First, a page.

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Artist portraits (1): Sancho Silva
Frankfurter Rundschau | 27.05.2002
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++++ Around 80 artists are taking part in Manifesta 4 in Frankfurt. We will present them with their works to you in the coming weeks. The photos have been made available to us by the periodical Art Kaleidoskop.
The wish to have an overview and insight into every situation all the time as much as possible is nothing more than a description of the efforts to get things under our control. Perhaps that is also one of the essential motives for art. Perhaps artists also try to do this, to gain an overview over the world and their lives. Whether it be at Manifesta 4 or somewhere else. And for visitors to the exhibition, of course, this also holds true in a different way. That such enterprises are ultimately doomed to failure and probably have to be so does not change anything about the tireless efforts to gain some sort of control.
The Portuguese artist, Sancho Silva, apparently offers viewers assistance in gaining an overview of the situation with his contribution to Manifesta 4. At Frankensteiner Hof in Rittergasse he is presenting a timber construction resembling a bunker in one of the exhibition rooms. At first the impression of hermetic closedness predominates. Only when you come closer do you see small slits at eye level, but you cannot see anything through them because it is dark.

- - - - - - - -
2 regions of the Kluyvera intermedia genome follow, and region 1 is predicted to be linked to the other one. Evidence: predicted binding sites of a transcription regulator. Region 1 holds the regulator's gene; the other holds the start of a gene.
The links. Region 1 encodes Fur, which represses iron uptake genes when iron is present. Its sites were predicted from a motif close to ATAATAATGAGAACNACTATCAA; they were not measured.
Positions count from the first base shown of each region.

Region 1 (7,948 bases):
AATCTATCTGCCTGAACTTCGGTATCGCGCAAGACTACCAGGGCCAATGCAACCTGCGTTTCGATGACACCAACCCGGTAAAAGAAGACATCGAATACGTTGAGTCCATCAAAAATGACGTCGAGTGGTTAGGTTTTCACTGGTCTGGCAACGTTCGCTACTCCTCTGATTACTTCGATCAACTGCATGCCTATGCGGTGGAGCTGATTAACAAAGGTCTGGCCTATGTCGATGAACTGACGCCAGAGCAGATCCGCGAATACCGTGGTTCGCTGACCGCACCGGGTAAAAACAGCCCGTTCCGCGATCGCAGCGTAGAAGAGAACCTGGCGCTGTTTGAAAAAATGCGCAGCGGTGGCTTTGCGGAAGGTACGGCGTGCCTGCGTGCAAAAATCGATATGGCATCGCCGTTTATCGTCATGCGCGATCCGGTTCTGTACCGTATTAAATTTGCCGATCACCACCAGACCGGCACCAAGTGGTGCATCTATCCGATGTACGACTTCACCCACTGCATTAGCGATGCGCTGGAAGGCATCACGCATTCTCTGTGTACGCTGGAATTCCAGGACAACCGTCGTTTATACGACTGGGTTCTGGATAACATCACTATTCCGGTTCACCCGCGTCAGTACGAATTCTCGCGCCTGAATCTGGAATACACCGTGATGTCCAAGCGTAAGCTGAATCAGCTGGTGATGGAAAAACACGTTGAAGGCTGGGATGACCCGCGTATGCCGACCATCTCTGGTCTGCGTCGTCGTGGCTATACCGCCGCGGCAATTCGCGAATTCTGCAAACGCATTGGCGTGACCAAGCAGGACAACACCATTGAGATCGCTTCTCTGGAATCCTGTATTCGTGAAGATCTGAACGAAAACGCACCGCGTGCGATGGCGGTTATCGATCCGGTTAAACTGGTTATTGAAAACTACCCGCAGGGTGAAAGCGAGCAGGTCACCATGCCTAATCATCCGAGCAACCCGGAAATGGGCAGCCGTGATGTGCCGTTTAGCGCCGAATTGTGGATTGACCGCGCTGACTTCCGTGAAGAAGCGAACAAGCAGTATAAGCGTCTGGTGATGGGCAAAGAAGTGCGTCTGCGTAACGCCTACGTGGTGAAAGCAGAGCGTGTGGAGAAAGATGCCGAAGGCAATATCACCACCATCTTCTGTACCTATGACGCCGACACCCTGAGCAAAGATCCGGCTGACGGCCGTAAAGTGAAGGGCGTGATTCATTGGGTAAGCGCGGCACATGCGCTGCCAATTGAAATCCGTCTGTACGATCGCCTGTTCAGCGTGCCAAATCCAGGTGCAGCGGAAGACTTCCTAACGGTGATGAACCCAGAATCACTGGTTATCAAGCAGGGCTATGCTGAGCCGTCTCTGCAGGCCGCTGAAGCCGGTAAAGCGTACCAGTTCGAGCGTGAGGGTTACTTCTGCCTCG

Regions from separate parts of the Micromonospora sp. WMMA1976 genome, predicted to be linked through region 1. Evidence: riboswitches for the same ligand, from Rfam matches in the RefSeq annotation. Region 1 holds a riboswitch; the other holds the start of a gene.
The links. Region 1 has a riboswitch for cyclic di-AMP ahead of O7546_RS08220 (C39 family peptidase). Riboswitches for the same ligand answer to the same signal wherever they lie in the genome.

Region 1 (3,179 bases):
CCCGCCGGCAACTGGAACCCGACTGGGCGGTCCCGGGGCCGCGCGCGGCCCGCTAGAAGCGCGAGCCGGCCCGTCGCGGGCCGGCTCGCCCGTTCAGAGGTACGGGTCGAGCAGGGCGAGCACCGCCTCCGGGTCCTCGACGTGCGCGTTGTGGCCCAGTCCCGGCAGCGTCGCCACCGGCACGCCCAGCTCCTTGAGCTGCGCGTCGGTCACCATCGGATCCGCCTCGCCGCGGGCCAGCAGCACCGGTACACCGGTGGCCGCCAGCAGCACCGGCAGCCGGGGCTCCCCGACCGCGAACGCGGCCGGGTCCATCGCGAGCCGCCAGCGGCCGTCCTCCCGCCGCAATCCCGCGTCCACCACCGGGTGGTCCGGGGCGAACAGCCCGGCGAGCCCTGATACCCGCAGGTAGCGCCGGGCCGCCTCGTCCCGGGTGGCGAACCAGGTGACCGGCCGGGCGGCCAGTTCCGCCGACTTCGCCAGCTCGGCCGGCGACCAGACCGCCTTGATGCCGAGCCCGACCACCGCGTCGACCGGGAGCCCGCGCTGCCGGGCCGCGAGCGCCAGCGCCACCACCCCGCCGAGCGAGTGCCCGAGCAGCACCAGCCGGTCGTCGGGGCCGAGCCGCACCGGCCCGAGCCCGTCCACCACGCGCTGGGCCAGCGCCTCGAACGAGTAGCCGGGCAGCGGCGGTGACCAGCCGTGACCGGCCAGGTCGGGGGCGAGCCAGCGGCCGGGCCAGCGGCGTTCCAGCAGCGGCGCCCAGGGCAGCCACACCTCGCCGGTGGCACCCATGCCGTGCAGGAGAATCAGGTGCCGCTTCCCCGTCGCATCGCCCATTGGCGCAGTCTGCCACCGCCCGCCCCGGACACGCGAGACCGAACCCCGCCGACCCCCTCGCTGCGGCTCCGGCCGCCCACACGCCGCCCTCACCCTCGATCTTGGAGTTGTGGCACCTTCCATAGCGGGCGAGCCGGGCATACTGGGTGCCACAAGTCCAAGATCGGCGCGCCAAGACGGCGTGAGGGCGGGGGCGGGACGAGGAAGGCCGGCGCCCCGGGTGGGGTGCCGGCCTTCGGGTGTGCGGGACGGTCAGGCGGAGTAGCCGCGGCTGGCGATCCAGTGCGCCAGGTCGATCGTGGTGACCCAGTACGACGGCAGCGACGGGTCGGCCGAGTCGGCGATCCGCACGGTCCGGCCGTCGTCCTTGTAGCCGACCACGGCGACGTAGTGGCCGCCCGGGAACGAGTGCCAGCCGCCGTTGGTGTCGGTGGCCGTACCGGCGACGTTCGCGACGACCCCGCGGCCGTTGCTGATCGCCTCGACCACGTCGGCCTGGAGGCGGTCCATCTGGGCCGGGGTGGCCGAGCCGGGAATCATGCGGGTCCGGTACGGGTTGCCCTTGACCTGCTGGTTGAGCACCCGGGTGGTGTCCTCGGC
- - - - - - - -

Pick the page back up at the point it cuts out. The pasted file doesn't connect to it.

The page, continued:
If you go around Frankensteiner Hof you will come across a side entrance which leads to the first floor and into the inside of the bunker. And there it is, the longed-for insightful view. Standing in the dark and pressed against the slits in the wood, we can view what is going on on the other side of the wall. For a time it is very amusing, this feeling of secretly looking at the others as they wander from one art work to the next, to perceive their perplexity in view of the wooden wall (how satisfying, we have already sold the puzzle) and to hear some scraps of conversation. But sooner or later you want something more, you want to follow the complete course of the nice young man through the exhibition room, to copy his look at the ceiling, but you can't. No matter what you do, the slit is too narrow. And suddenly it becomes obvious that what we can see is only a tiny detail of a complex whole, a whole in which we are not participating because we are standing on the outside.
But there is some small solace: any frustration which emerges in view of the impossibility of gaining an ultimate overview can be diverted in a satisfying way by confusing visitors on the other side of the wall a little bit without being recognized yourself.

Frankensteiner Hof, Rittergasse. jdv

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